Hotels in these North African cities are topping STR's charts

Hotels in the Middle East reported negative performance results in the second quarter of 2018 while hotels in Africa posted growth across the three key performance metrics.
Mandarin Oriental, Marrakech, Morocco
Image: Mandarin Oriental

Marrakech, Morocco, has emerged as a standout performer in Africa’s hotel sector, according to STR’s H1 2018 figures.

In the first half of the year, Marrakech’s ADR increased 40.7 percent to $195, while recording a 12.3-percent increase in occupancy at the same time. Marrakech also saw a 58.0 percent RevPAR increase to $124.

“Due to its proximity to markets where security concerns have hindered tourism business, Morocco’s hotel performance has suffered in recent years,” said Thomas Emanuel, business development director for STR, in a statement. “As consumer confidence is returning to several of these markets, Morocco’s leisure capital, Marrakech, has seen an increase in demand and hotel operators have managed to capitalize by driving rate growth.”

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Another key African destination seeing notable growth is the Cairo and Giza market. In the first half of the year, occupancy increased 10.1 percent while ADR went up 9.6 percent to $93.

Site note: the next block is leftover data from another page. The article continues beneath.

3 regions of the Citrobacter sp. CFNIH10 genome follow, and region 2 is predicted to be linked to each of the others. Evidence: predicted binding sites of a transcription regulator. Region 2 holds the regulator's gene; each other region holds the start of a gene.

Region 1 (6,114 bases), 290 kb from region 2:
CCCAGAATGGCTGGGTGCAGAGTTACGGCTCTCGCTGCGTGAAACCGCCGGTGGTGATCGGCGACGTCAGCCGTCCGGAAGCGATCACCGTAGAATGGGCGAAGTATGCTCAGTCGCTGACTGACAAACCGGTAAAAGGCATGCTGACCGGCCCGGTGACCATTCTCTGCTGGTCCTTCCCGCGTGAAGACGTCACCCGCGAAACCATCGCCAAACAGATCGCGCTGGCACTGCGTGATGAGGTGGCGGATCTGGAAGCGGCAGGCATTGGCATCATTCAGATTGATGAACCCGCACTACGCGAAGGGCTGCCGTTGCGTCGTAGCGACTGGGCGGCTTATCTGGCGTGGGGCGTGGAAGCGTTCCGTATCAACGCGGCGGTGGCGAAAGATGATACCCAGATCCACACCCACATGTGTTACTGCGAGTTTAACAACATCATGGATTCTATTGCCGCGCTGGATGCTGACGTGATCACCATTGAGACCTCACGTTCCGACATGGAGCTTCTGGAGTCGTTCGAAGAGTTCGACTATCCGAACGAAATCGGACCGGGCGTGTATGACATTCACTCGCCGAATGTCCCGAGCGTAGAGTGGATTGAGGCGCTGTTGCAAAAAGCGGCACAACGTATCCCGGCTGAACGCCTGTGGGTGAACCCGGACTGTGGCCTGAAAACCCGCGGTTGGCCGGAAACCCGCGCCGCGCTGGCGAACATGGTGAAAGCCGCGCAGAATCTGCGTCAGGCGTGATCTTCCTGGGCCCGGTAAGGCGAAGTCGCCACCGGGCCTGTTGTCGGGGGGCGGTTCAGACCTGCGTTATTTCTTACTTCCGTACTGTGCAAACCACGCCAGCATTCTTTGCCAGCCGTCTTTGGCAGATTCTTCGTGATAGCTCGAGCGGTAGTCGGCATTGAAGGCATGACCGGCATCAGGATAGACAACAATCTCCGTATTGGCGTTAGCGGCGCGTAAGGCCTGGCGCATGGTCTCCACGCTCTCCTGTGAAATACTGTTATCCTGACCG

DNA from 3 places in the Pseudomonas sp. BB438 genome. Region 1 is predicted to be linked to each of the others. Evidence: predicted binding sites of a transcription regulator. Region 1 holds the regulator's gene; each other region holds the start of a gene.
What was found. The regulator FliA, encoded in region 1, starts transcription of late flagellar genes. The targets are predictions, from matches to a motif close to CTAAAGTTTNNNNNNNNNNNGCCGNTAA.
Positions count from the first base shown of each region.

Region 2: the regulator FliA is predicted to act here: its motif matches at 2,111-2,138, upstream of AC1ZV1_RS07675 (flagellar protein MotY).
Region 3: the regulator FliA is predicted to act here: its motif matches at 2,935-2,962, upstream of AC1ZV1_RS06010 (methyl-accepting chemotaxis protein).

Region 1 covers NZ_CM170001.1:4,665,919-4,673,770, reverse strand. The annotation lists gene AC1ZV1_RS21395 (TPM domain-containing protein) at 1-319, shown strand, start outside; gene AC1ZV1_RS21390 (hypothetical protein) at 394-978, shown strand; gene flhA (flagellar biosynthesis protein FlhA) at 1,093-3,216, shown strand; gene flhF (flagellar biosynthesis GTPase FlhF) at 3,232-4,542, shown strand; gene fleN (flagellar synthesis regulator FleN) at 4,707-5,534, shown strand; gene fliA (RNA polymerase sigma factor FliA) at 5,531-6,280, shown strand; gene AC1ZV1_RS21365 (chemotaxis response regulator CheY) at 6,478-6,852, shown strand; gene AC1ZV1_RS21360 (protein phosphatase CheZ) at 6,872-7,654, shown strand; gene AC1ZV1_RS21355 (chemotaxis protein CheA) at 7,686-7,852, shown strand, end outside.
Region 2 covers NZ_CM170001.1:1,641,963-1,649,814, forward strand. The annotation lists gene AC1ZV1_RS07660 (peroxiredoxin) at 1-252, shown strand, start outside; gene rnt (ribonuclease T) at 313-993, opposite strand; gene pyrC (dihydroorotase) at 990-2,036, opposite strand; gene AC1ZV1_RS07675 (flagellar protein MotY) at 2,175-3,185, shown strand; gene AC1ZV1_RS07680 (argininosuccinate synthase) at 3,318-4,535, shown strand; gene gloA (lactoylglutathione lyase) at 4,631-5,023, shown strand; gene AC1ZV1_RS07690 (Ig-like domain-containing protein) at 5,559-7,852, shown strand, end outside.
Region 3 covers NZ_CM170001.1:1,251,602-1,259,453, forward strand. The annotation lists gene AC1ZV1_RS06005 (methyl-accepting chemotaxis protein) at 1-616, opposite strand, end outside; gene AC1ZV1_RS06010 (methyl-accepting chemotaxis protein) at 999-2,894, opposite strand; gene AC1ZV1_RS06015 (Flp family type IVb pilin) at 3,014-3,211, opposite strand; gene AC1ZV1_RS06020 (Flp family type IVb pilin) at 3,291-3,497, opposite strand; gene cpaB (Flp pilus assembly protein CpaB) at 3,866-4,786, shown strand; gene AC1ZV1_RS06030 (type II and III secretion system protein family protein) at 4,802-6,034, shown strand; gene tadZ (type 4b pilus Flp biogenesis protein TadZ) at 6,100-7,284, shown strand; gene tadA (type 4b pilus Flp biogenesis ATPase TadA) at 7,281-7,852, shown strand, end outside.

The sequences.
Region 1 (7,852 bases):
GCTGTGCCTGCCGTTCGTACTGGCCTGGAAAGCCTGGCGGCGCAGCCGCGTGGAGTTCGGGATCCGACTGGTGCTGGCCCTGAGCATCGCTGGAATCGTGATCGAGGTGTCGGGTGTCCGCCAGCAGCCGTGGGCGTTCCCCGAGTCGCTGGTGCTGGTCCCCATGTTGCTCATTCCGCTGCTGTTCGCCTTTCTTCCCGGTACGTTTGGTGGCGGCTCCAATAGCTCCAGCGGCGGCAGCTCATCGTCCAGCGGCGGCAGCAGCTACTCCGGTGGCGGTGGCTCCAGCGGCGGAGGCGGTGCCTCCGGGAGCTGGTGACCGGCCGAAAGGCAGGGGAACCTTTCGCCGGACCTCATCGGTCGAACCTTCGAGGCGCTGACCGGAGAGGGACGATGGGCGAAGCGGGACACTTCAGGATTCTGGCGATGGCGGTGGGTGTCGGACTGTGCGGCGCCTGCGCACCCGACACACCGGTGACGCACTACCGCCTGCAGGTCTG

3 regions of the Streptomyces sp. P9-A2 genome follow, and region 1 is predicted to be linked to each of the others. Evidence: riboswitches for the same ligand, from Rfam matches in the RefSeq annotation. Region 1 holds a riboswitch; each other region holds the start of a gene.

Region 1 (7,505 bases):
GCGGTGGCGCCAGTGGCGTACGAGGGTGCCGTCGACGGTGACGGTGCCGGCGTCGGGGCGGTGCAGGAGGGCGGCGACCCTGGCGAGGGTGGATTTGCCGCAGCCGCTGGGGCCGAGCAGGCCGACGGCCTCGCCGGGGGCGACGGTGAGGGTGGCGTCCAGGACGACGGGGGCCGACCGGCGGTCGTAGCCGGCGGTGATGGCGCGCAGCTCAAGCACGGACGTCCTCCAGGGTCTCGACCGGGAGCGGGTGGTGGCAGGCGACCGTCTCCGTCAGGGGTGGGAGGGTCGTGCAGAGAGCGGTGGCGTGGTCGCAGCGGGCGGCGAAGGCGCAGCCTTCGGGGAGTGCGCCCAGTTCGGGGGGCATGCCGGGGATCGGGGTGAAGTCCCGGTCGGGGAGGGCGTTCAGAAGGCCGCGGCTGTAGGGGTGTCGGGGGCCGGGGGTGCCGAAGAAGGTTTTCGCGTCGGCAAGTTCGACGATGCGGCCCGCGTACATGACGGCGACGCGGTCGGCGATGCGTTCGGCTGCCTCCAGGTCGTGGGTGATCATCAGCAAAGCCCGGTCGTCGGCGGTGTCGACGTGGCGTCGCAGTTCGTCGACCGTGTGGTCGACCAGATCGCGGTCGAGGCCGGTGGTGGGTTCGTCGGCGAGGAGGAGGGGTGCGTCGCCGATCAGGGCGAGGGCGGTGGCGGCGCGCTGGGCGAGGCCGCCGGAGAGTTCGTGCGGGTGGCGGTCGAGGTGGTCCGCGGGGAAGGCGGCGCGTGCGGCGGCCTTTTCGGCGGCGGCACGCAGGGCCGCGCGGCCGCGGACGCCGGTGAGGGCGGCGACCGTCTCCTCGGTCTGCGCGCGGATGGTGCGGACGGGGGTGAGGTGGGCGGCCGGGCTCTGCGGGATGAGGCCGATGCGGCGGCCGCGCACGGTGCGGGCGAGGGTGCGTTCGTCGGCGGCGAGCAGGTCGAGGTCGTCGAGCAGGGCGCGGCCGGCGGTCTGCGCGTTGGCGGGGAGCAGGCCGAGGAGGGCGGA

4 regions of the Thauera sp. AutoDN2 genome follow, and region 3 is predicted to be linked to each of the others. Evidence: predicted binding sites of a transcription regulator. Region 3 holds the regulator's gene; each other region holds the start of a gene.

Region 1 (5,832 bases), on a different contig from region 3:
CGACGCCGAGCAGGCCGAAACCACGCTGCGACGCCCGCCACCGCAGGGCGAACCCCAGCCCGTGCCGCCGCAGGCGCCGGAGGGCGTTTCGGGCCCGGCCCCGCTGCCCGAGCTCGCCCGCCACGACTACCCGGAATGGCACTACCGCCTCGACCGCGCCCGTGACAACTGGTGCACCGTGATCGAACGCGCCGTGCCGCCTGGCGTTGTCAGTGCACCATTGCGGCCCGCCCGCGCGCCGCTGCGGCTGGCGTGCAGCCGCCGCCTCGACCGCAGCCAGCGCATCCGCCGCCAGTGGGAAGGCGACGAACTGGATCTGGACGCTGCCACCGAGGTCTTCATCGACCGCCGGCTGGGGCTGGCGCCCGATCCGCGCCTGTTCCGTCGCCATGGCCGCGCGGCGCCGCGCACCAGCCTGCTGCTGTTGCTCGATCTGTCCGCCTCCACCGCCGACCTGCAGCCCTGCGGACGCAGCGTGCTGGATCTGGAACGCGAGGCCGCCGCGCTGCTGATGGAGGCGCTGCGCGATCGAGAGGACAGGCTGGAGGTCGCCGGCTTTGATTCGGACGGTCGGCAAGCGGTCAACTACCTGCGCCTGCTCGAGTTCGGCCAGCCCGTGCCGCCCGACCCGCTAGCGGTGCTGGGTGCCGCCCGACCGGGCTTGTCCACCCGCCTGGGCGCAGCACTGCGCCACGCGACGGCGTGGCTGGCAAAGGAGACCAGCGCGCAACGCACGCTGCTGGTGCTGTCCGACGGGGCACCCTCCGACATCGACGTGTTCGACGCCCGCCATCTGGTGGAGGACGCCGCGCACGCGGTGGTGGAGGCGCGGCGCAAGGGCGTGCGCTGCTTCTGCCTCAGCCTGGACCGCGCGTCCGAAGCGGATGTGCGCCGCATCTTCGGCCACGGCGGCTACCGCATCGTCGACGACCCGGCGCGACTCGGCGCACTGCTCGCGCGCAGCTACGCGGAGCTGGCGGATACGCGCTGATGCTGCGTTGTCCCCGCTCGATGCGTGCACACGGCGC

Ups & Downs

Other African cities aren’t faring as well. In Cape Town, South Africa, occupancy dropped 10.8 percent compared with H1 2017. With the appreciation of the South African rand against the U.S. dollar, the market recorded a 3.0 percent decline in ADR in local currency, but a 5.4 percent increase when looked at in U.S. dollars, reaching $151. (A different study from earlier this month found that hotel room values in the Cape Town province increased by 25 percent in 2017.)    

Occupancy and rates have also fallen in Nairobi and Dar Es Salaam. In Nairobi, occupancy dropped 0.6 percent while ADR fell 6.5 percent in U.S. dollars. Dar Es Salaam saw a sharper occupancy decline (-2.1 percent), but a less-severe rate decline (-2.7 percent). Both markets recorded actual occupancy levels below 50 percent for the first half of the year, with Nairobi operating at 49.3 percent and Dar Es Salaam at 47.6 percent.

Recent increases in demand have driven occupancy growth as well as rate growth in local currencies for both Lagos and Addis Ababa, but looking in U.S. dollars the scenario is less positive. Lagos’ occupancy was up 10.3 percent, but its ADR dropped 7.6 percent in U.S. dollars. Meanwhile, Addis Ababa saw a 7.3-percent increase in occupancy, but an 11.6-percent decline in ADR in U.S. dollars. 

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